Crypto Co. Gets $1.56M Final Judgment Against Bitcoin Dealer

Written by Kelcey Caulder | Mar 29, 2023 | News | Print PDF

By Kelcey Caulder ·  Listen to article

Law360 (March 28, 2023, 7:42 PM EDT) — A Georgia federal judge on Tuesday granted digital asset trading company GSR Markets Ltd.’s request to waive its $174,000 fee request for its Robbins Alloy Belinfante Littlefield LLC legal team in a fraud suit against purported bitcoin dealer Valkyrie Group LLC, entering a $1.56 million final judgment against Valkyrie and its principals.

In his order, U.S. District Court Judge Michael L. Brown said GSR had asked to waive its claim for attorney fees “in light of the uncertainty of collecting any amount on the judgment against the Valkyrie defendants and in the interests of efficiency and expediency.” Because that left no claims pending against Valkyrie and its principals, Judge Brown confirmed the $1,562,762.24 default judgment entered against them as the final judgment.

In October, Judge Brown awarded the seven-figure damages sum to GSR, granting its fraud claim but denying its conspiracy, conversion and unjust enrichment claims against the Valkyrie defendants. However, at that time, the judge also said he wouldn’t grant a default judgment until GSR submitted additional evidence supporting its requested counsel fee.

More information was needed to establish the “reasonableness” of the request, Judge Brown said in his October order, noting that no information was provided about “how much time was billed or what specific services were provided” by Robbins Alloy.

GSR instead opted to waive the fee request, saying in November that, given that no claims remained pending against any defendant, there was “no just reason” to delay entry of the final judgment and that the case “should proceed directly to a final judgment as soon as practicable.”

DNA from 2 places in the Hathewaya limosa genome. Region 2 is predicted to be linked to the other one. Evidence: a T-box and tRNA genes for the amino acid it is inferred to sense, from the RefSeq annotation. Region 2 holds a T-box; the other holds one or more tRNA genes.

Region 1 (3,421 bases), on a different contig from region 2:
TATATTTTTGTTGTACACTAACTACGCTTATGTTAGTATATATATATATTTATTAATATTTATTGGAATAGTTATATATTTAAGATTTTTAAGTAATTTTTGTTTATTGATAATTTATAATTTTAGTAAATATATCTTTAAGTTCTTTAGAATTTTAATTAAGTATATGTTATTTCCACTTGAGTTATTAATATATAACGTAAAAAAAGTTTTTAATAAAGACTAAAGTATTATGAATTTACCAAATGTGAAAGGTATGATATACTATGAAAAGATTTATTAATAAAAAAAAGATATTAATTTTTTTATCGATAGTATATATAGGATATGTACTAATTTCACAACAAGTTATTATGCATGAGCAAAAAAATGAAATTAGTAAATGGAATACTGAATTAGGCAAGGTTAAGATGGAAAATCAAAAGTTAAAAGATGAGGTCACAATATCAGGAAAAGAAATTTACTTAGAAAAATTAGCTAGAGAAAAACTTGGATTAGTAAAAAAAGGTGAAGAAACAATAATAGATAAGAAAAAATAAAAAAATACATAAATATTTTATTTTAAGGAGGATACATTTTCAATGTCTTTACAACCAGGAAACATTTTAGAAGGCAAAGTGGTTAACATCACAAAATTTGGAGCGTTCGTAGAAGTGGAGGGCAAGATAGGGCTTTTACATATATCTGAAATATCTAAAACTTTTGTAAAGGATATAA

Attorney Richard Robbins, who represents GSR, told Law360 at that time that the company decided to waive its claims for attorney fees against the Valkyrie defendants in order to “expedite an appeal against Wells Fargo,” which beat GSR’s claims of negligence, aiding and abetting fraud and aiding breach of fiduciary duty via summary judgment last March. 

On Tuesday, Robbins again told Law360 that GSR waived its request in order to appeal the dismissal of its claims against Wells Fargo but said it also did so in order to move forward with attempts to collect on the judgment.

Speaking about the appeal directly, Robbins said he believes that GSR has a good chance of success given prior rulings in the Eleventh Circuit, though he added that he has been practicing “too long to ever try and predict what a court will do.”

“I think the appeal presents a really interesting issue about the potential liability of a bank to a non-customer when they’ve been put on notice that millions of dollars of a person’s money are being fraudulently taken out of an attorney’s bank account,” Robbins said. “The Eleventh Circuit has previously held in another case that a claim like that is available under Florida law, and so the question is, is it available under Georgia law?”

In the most recent version of GSR’s suit, it claimed in April 2019 that the Valkyrie defendants promised to give it a certain amount of bitcoin in exchange for $4 million, and GSR deposited the requested money into a Wells Fargo interest on lawyer trust account in the name of attorney Diana McDonald of the McDonald Law Group LLC.

While the funds were supposed to be escrowed, GSR claimed, they were instead disbursed from the account.

McDonald and her firm settled with GSR in May, according to court records.

Representatives for Valkyrie could not be reached for comment on Tuesday.

GSR is represented by Richard L. Robbins, Vincent R. Russo and Rachel F. Gage of Robbins Alloy Belinfante Littlefield LLC.

The Valkyrie defendants are representing themselves pro se.

The case is GSR Markets Ltd. v. McDonald et al., case number 1:19-cv-01005, in the U.S. District Court for the Northern District of Georgia.

–Additional reporting by Katryna Perera and Emilie Ruscoe. Editing by Rich Mills.